Starting a new Passus, The Dreamer thanks his latest instructor for his 'fair teaching' So, despite the 'Langlandese' words, the speaker was officially Anima. Langland does not always have a separate style for  allegorical characters, perhaps because they are essentially his own Thought, Wit,  Study, Soul, etc, If a reader wonders who is speaking, well, Langland is.

The Dreamer now tells Amina very politely, that all this valuable teaching has not answered his question.

"And yet I wonder still what is the meaning of Charity."

The answer describes Charity as a tree.

"Mercy is the main root of it and the mid-stock is pity,     The leaves are loyal words and the law of Holy Church,   The blossoms are obedient speech and benign bearing, The tree is plainly called patience and simplicity of life;   So through God and good men grows the fruit, Charity."

The tree is supported by three props, which are linked by a later passage to the three persons of the Trinity. Langland then develops a long, complicated, diverse and confusing allegory. Such poetic gems as it contains are drowned, for the lay reader, by inability to access the meaning. But the general theme is set early on by saying that Charity begins in the heart of man.

"'It grows,' said he, 'in a garden of God's making;           The shoot is from the stock and shelters in the body,     And the heart is the home wherein it rises.'"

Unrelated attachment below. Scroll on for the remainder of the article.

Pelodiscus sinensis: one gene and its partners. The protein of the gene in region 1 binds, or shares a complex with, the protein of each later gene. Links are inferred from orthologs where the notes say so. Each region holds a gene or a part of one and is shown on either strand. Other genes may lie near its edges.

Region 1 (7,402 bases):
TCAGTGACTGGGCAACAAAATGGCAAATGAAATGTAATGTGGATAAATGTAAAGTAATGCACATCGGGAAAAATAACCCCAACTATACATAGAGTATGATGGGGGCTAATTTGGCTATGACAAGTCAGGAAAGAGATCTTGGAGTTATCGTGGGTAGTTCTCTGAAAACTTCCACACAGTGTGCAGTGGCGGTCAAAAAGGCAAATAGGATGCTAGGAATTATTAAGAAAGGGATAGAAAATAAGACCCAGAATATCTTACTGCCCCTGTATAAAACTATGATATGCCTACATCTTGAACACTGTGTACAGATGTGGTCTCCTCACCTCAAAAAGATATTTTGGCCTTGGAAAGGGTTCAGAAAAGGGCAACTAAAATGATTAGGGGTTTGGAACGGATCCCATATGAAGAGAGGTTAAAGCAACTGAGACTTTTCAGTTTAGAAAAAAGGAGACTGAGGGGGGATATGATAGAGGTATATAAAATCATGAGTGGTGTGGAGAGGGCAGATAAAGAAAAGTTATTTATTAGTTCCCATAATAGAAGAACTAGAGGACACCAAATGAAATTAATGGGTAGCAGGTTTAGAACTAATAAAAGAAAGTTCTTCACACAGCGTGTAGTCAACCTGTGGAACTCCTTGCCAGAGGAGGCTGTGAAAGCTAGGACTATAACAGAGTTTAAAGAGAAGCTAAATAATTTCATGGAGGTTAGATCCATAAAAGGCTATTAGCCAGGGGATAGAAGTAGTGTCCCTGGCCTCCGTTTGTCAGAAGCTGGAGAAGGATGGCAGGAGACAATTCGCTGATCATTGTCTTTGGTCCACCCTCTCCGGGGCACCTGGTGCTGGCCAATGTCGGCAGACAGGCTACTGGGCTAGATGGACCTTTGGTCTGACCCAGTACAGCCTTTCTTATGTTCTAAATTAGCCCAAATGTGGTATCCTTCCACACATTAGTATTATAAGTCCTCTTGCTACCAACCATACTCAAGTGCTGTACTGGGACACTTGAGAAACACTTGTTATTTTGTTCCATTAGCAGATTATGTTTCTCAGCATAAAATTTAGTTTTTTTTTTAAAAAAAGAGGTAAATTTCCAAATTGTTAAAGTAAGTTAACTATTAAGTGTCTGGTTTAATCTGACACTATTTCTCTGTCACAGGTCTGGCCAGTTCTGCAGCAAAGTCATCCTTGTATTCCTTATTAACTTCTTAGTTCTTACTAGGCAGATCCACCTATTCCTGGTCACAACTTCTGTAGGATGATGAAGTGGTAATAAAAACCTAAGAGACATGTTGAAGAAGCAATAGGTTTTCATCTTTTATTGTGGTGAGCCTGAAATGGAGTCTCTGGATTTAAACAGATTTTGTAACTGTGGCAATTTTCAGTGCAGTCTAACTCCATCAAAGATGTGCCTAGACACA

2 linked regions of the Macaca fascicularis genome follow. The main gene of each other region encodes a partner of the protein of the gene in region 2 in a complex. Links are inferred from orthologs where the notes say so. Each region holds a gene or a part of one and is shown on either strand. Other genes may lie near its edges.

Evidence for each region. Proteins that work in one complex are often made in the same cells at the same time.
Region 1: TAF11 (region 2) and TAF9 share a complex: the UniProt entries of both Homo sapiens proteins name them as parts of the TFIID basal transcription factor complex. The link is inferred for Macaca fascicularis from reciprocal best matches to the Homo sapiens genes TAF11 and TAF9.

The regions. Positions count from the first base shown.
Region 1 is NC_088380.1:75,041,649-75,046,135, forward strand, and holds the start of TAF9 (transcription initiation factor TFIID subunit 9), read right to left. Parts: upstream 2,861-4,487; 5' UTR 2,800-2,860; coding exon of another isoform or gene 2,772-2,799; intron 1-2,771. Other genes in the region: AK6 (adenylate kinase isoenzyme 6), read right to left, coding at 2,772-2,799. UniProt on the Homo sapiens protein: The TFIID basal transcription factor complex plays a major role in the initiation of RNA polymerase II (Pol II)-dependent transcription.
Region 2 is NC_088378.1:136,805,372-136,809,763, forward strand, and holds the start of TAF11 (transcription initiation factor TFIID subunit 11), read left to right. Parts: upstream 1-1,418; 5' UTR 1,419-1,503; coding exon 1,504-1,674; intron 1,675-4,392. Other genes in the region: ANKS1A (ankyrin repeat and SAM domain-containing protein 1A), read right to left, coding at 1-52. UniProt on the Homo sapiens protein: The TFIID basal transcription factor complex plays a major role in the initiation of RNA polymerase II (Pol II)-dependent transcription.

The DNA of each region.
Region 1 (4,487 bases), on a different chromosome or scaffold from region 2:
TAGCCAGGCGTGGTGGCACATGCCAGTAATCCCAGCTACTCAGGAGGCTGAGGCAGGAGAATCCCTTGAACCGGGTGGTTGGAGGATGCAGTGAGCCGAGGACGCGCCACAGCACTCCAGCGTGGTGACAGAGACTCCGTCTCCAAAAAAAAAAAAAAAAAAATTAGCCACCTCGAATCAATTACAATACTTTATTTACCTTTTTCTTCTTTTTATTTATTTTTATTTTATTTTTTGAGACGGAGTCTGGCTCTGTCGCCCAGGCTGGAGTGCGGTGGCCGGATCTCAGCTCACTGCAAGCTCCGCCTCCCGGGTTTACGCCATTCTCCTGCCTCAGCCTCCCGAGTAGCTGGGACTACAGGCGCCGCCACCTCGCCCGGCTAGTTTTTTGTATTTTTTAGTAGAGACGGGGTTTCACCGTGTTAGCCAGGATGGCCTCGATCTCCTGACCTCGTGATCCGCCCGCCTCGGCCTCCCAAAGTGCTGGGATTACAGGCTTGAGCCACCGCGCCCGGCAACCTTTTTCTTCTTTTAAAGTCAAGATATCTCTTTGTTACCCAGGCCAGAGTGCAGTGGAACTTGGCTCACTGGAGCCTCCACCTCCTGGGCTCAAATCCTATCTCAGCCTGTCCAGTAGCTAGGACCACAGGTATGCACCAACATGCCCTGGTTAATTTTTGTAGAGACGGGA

The confusion is made worse by The Dreamer falling into a deeper dream and meeting Piers the Plowman, the keeper of the tree. The Dreamer gets a long instruction mixing horticulture, theology, and the life of Jesus Christ. Then Piers vanishes and leaves him alone.

"With that I awoke and wiped my eyelids                         And pried where Piers the Plowman had vanished.             I wandered into the east and into the west country,
And hurried forth as an idiot in hope of finding
Piers the Plowman in the places that I visited."    

He does not find Piers, but he does find Abraham, a new character in the poem. Different themes dominate VPP at different stages. The change is gradual, some ideas becoming more prominent and some less. First it was religious practices, then it was Do-Well, then charity came to the fore, and in the later speech from Anima, the life of Christ got attention. The encounter with Abraham is one point where the change is noticeable, for what follows is a review of Christian doctrine.The Dreamer also meets Faith, who speaks first about the Trinity and then about a future deliverance from hell.

"No fund may fetch us from the fiend's penfold               Tlll he come of whom I spoke, and Christ is his name.     He will some day deliver us from the devil's clutches"

The next Passus tells of The Dreamer meeting Hope and follows the redemption story.




                             THE DEVIL'S PENFOLD

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